A Dead-Game Sport

Rated 4.00/5 based on 1 reviews
Dayton Shannon made two promises. One was too protect his little brother and the other was to earn enough money to get to the 1893 World's Fair in Chicago. Both seemed unattainable when his abusive father arbitrarily shipped him off to his uncle in Lexington, Kentucky to learn the horse trade. The job turned out to be bookmaking and it led him on an adventure that would change his life forever. More

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About WL Racherbaumer

Born Elmhurst, Illinois

WL Racherbaumer began writing late in life.While in his twenties, he was a musician and a journalist in the U.S.Navy. Returning to school, he earned a degree in communication after which he was an editor for a music magazine and a disc jockey. He then went into retail, which he found wanting, leading him to take a job as a reading specialist. Two decades later, he retired as a post-secondary Educational Psychologist. The one constant throughout his diverse employment was his passion for the sport of horse racing. It began in 1955 when he witnessed Nashua beat Swaps at Washington Park in Chicago. Those sixty years of experience are the mortar that built the foundation for his narrative.

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Reviews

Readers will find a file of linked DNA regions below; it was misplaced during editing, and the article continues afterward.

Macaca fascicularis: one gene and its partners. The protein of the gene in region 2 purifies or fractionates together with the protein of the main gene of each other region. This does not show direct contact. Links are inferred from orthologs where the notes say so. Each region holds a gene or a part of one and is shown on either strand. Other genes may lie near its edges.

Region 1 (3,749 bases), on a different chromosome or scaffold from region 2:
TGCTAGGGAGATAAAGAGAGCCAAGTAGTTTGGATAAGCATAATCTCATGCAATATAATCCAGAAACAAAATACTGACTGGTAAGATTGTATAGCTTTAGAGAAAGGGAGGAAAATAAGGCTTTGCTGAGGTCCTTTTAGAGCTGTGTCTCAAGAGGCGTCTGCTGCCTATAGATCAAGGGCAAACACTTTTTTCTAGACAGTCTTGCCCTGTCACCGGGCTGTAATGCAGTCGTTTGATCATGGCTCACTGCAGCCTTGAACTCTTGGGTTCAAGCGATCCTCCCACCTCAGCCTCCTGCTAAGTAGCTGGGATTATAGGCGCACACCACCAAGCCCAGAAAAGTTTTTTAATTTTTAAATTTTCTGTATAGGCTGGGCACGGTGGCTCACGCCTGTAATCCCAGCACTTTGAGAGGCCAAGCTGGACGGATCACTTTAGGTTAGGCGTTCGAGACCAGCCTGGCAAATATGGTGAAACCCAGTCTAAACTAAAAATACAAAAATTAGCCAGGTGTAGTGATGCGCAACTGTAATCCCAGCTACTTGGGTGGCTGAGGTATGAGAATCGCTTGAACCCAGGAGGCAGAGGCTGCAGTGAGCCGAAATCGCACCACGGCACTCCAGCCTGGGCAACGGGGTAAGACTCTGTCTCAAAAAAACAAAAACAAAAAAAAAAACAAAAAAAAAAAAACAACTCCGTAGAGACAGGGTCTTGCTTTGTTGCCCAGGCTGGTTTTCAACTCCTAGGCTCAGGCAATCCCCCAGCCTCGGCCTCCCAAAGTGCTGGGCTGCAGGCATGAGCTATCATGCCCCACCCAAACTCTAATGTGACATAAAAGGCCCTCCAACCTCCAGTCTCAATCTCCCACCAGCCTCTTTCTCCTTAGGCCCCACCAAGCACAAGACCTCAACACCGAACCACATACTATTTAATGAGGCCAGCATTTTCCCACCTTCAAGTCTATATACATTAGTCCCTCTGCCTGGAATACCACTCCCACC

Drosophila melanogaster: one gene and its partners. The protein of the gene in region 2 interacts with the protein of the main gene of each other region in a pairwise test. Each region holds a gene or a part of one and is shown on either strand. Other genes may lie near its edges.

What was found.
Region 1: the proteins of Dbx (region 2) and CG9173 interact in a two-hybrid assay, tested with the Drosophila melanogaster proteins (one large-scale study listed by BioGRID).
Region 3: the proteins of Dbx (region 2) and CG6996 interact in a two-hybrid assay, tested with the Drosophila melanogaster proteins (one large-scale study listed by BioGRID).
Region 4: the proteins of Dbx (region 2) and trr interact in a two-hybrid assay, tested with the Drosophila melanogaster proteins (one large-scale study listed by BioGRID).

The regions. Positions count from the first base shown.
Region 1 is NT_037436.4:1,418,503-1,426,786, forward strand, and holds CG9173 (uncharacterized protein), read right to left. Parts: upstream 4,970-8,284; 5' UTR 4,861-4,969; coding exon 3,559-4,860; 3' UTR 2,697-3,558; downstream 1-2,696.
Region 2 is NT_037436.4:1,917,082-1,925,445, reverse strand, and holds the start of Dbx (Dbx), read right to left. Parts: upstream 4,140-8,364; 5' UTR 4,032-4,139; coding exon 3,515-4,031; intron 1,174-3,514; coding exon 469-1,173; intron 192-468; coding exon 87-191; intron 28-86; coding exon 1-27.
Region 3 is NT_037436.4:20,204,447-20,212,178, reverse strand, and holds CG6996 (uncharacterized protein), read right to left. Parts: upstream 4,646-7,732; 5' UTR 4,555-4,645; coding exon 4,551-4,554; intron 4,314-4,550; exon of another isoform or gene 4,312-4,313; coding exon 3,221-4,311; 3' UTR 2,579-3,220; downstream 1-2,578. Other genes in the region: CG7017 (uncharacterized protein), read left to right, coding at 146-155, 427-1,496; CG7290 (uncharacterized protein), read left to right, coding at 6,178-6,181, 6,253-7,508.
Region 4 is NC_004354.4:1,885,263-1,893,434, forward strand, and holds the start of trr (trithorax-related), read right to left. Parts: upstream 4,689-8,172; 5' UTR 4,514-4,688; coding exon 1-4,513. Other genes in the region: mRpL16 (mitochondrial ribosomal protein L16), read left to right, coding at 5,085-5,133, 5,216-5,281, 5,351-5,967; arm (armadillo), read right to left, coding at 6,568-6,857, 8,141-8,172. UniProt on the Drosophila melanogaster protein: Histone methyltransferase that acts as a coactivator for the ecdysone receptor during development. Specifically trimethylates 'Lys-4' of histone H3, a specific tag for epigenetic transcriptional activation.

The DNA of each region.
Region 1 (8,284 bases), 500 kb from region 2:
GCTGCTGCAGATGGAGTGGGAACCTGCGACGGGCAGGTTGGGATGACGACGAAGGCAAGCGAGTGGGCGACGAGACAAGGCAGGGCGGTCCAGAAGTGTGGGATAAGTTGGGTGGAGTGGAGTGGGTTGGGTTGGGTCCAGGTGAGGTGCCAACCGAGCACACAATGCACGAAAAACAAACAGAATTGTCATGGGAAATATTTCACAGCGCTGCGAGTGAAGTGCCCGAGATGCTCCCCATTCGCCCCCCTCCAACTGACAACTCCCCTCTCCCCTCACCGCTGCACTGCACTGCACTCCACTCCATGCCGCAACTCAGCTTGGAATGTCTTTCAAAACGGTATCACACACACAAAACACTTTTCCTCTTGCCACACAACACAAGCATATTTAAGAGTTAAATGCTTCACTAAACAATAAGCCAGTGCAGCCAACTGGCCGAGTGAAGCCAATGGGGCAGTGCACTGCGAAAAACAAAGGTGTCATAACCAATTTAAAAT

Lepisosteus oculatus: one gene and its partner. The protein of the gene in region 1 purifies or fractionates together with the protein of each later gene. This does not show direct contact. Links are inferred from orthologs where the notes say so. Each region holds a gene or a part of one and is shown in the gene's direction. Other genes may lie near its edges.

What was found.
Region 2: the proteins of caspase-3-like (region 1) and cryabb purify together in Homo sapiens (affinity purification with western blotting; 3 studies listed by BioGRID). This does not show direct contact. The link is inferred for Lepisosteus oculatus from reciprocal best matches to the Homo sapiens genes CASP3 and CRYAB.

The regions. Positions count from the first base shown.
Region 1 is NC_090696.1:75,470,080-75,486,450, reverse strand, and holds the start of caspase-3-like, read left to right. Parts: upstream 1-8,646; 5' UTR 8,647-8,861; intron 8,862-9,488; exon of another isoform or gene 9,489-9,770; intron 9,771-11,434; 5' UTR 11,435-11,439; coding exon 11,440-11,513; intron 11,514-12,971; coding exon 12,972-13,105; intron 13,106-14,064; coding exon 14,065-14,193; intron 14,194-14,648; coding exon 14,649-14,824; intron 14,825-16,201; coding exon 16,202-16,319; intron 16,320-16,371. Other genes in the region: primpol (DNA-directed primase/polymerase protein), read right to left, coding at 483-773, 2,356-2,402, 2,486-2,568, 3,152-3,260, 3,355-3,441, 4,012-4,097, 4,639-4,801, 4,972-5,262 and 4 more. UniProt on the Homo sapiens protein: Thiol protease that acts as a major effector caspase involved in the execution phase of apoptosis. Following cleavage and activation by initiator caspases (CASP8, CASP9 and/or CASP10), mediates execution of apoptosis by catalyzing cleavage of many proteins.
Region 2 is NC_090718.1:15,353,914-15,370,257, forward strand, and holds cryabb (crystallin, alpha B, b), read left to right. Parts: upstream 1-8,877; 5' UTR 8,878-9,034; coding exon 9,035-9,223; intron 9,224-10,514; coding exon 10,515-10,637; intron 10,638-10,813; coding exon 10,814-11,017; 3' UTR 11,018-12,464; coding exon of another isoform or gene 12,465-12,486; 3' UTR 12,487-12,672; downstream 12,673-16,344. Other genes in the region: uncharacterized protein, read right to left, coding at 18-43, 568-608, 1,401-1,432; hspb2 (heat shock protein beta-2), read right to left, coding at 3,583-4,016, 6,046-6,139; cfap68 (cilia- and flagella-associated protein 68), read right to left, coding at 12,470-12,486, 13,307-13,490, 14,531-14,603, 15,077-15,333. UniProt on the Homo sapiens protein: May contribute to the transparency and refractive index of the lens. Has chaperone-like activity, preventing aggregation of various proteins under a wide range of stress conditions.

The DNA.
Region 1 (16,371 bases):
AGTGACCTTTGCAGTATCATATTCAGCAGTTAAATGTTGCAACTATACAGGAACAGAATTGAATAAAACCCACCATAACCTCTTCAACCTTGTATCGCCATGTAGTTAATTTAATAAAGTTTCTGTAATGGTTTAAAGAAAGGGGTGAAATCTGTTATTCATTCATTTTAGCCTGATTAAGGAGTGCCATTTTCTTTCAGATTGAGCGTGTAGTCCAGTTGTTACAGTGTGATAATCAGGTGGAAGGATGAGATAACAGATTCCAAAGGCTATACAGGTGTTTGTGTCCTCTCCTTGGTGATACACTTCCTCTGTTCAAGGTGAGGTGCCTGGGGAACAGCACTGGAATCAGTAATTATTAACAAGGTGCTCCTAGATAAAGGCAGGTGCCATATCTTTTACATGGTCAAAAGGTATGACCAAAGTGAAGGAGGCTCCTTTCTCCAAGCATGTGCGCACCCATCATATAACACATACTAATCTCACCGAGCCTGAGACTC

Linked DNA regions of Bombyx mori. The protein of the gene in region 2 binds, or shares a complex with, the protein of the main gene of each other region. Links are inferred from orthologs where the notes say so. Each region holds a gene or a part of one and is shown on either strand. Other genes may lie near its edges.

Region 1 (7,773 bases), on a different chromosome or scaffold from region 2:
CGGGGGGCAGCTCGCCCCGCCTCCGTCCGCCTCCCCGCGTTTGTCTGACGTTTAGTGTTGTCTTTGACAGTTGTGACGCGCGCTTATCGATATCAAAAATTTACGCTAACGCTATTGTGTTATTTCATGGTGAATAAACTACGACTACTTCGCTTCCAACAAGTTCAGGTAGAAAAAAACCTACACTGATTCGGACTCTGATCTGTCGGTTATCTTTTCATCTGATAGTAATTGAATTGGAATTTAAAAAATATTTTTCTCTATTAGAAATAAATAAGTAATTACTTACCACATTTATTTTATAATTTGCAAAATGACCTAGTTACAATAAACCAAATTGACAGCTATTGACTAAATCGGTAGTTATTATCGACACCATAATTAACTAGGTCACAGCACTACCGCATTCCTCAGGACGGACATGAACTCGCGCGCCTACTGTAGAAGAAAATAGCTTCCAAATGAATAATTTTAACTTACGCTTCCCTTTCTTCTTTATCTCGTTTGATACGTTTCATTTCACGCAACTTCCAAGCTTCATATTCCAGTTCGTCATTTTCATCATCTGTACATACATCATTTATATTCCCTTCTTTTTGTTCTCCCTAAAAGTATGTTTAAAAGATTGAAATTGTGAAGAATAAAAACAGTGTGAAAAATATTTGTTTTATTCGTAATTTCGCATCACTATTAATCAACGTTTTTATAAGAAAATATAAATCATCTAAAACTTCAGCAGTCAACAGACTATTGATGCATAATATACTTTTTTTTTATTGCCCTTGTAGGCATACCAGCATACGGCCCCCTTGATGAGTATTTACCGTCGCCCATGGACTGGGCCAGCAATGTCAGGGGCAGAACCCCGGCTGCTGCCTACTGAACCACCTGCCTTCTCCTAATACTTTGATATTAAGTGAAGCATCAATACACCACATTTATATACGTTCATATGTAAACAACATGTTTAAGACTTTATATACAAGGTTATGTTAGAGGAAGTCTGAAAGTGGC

Review by: Scott Skipper on Dec. 19, 2014 :
Riley Grannan was a bookie. He so excelled at his craft that he could earn a fortune in an afternoon, or lose one. Eleven-year-old Dayton Shannon was the motherless son of an abusive father until his Uncle Tom agreed to teach him the ropes of bookmaking. Dayton had a natural affinity and his uncle taught him well enough that the renowned Riley Grannan hired him to assist in his betting operation. At the age of twelve Day got to travel the racing circuit, see the world and earn more in a year than in a lifetime of shining shoes at the train station.

This is the most peculiar book that I ever enjoyed. Many years ago I learned that horseracing is not only a beautiful spectacle, but it is a beautiful way to lose money. Since I shun the odds makers much of the bookmakers’ jargon was lost on me—I don’t even fully understand the title—and I can’t deny that one-hundred and twenty year old racing statistics are an arcane topic, but this story is irresistible. It is told from multiple viewpoints that at times made it hard to remember who was telling the story, and it is not conventionally edited, but none of that detracted from my enjoyment. The characters carry this tale of high stakes, fast living, corruption and redemption in the 1890’s. It is a nostalgic look at racing from the standpoint of that often-unsavory character, the bookie.
(reviewed 27 days after purchase)
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